I’m sure many of you love chocolate, but I’d like to share with you specific differences between raw chocolate and dark chocolate in case you’re wondering which is better. Both are wonderful ways to get antioxidants and minerals like magnesium and iron into your diet, but there are some key differences to be aware of when it comes to raw chocolate and dark chocolate. Be sure you're in the know so you can enjoy this addicting, incredibly healthy superfood at its very best!
One of the main differences between raw chocolate and dark chocolate is that raw chocolate has living enzymes that have been preserved even through processing. Most all raw chocolate is cold pressed, or stone pressed cacao beans, that have been made into cacao paste (chocolate bark), cacao butter, or cacao powder. All are rich in living enzymes that aid in your overall health function and digestion, as well as enhancing your overall absorption of the many vitamins and minerals cacao contains. Dark chocolate has been heated, thereby removing the enzymes.
A noticeable difference between raw chocolate and dark chocolate is that most all dark chocolates on the market have added sugar to them, unless you buy 100% unsweetened baking bars, which is strict 100% cacao dark chocolate. Though baking bars have been heated, they are the closest variety of dark chocolate you can buy that’s similar to plain raw chocolate. Some raw chocolate brands do have added natural sugars, but none on the market have refined sugar like dark chocolate does. Sugar is something you most definitely want to avoid when buying chocolate. I know it might take a while to get used to the pure chocolate without the sweetness, but it actually helps you lose weight, and curbs cravings better. Not to mention, it’s higher in nutritional value and better for your metabolism. The best form of raw dark chocolate is raw cacao paste which is sold in blocks, almost exactly like dark chocolate is. My favorite brand to date is Bright Earth Superfoods Raw Cacao Paste, which is organic, raw, vegan, and cold-processed. They also sell a wonderful cacao powder, cacao nibs, and cacao butter. If you like something sweet, their special Raw Cacao Bars are also amazing! I keep all of these in my kitchen and would never go back to the heated stuff again. You can find them all here: shop.brightearthsuperfoods.com.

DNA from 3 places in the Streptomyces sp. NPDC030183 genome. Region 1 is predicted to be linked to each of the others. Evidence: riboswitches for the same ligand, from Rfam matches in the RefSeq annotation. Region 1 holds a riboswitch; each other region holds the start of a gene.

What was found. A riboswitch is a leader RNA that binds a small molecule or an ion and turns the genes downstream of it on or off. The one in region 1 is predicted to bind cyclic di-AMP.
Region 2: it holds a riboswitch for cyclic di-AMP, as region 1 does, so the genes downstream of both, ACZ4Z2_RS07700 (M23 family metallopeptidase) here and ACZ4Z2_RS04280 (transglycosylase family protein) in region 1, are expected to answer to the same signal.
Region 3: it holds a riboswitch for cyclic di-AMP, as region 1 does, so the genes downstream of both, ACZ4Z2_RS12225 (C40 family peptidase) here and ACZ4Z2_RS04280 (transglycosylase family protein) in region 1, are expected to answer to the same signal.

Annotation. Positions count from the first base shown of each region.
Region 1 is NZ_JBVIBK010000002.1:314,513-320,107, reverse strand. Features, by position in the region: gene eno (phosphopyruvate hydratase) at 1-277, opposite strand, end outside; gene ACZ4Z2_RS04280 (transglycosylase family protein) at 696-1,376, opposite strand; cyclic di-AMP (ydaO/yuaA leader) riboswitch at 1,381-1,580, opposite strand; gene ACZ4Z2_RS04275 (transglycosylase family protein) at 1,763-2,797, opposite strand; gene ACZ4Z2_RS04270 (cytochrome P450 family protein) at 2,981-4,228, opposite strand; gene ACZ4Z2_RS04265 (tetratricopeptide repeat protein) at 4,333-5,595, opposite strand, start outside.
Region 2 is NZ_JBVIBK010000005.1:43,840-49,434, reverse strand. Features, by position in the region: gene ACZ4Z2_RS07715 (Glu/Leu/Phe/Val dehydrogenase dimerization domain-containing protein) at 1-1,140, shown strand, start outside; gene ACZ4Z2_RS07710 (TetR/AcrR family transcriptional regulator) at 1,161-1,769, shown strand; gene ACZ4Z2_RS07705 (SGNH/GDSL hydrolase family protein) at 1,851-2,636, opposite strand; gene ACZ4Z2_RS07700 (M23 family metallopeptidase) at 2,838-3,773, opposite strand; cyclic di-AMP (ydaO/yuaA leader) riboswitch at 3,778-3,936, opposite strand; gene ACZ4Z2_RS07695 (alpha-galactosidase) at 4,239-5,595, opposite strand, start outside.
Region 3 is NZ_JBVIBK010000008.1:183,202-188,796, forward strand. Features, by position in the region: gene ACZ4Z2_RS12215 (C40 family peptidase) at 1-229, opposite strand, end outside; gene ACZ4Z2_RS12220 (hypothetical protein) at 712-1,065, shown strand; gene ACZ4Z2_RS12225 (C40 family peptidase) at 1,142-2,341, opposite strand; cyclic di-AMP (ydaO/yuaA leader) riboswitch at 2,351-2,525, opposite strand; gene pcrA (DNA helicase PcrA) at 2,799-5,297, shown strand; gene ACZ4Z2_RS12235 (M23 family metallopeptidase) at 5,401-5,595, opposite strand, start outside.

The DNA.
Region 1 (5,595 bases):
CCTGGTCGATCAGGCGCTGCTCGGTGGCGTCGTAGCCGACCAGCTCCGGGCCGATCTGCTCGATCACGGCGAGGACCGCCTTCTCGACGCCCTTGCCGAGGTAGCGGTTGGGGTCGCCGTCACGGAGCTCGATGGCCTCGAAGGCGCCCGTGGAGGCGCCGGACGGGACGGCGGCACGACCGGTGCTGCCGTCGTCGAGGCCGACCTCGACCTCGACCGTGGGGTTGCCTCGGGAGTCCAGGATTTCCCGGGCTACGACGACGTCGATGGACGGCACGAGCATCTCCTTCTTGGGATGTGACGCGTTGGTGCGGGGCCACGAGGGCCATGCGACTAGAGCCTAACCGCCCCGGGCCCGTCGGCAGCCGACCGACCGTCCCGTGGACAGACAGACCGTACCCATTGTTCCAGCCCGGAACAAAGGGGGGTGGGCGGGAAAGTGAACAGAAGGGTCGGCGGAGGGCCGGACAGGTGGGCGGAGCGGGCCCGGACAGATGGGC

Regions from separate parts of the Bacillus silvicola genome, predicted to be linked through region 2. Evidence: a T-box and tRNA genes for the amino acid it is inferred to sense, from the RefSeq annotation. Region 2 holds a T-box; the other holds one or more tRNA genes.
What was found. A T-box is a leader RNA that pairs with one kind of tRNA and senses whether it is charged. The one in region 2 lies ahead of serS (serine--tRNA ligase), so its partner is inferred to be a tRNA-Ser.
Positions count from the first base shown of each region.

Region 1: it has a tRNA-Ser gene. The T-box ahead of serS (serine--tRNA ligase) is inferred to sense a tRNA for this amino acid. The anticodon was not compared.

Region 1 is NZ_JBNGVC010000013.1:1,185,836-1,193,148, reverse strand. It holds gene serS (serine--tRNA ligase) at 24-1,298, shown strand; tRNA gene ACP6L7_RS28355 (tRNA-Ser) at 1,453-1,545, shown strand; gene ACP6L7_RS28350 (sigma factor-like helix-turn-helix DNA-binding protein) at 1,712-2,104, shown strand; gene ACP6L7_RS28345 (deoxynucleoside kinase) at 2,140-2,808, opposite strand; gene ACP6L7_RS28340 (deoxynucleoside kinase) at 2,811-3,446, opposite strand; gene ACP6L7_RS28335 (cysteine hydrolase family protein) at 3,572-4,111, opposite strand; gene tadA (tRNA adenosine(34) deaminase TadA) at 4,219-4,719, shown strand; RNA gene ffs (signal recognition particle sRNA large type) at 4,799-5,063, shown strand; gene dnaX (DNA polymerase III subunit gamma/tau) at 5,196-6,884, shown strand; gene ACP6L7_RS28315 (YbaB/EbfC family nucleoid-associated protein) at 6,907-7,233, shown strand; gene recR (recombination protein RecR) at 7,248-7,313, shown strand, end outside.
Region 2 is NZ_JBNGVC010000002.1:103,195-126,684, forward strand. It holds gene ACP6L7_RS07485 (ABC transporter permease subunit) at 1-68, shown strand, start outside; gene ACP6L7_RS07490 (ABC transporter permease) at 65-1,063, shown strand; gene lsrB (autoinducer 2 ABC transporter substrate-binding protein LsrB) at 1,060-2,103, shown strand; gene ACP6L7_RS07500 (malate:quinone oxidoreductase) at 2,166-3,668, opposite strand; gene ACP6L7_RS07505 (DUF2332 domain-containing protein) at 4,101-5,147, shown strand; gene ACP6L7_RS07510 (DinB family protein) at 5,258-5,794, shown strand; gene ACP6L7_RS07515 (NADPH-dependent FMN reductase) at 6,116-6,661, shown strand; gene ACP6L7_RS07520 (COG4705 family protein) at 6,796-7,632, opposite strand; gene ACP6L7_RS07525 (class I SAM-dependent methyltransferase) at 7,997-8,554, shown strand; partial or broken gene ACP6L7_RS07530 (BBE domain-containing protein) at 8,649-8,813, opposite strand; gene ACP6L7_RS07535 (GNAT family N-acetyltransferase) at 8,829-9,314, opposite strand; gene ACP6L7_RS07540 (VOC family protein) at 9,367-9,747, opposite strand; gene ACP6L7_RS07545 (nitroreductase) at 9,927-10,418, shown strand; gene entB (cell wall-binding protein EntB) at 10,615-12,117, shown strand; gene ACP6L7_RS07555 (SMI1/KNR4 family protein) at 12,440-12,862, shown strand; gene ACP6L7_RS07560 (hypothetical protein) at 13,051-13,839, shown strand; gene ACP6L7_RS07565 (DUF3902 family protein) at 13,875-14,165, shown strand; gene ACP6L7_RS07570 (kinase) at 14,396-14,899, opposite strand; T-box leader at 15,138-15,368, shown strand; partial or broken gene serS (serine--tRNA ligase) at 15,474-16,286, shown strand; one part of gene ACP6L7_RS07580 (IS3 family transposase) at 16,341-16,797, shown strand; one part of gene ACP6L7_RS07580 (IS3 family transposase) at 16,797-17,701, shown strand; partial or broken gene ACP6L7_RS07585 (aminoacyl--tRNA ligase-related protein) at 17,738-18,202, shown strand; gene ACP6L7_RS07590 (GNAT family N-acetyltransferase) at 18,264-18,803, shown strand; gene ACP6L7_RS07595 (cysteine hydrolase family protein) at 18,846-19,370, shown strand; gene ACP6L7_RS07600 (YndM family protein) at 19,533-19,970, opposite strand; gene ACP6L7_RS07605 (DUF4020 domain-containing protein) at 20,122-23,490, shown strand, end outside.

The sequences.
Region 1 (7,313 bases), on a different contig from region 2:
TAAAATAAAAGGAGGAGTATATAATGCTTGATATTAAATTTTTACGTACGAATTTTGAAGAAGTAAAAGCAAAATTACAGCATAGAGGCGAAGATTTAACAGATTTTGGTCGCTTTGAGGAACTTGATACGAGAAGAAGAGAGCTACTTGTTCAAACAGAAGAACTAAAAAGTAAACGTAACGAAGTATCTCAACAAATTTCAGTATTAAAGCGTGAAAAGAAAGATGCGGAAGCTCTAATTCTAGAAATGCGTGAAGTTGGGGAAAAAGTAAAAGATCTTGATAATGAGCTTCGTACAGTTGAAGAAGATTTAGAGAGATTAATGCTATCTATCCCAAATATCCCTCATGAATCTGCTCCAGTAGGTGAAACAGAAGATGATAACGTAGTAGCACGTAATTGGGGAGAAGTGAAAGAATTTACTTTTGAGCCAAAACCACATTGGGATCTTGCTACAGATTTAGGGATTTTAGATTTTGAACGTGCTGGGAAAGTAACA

Another top ingredient difference between raw chocolate and dark chocolate, is raw chocolate has no milk added to it, whatsoever. Though many dark chocolate brands do not have added dairy, most all have some type of emulsifier, either from soy lecithin, coconut milk, or from some type of oil. Many dark chocolates on the market however, do have added milk, even if it is a minimal amount. Raw dark chocolate has no milk added to it, though some varieties may contain raw cacao oil or raw cocoa butter to add a dairy-free creamy taste that is still raw.
This word might not be something you’re familiar with, but is one you definitely want to make yourself familiar with. Mycotoxins are a type of fungus found on fermented foods, like mushrooms, coffee, peanuts, and cashews. And guess what else they are found on? Dark chocolate - that’s right! Raw chocolate, however, undergoes a special processing method that prevents mycotoxin production, because the cacao beans are harvested immediately and made into raw chocolate to preserve it the best way possible without heating. Dark chocolate may use cacao beans that have been left in the sun longer than raw chocolate has been to ferment and develop the flavor, allowing mycotoxins to grow. Mycotoxins have been linked to poor immune function, candida yeast growth, sugar cravings, and food allergies. They’re also prone to cause mold development as well, and contain toxic properties it’s best to avoid when possible. Sure, a little dark chocolate won’t kill you occasionally, but it’s best to buy raw chocolate if you’re concerned about this.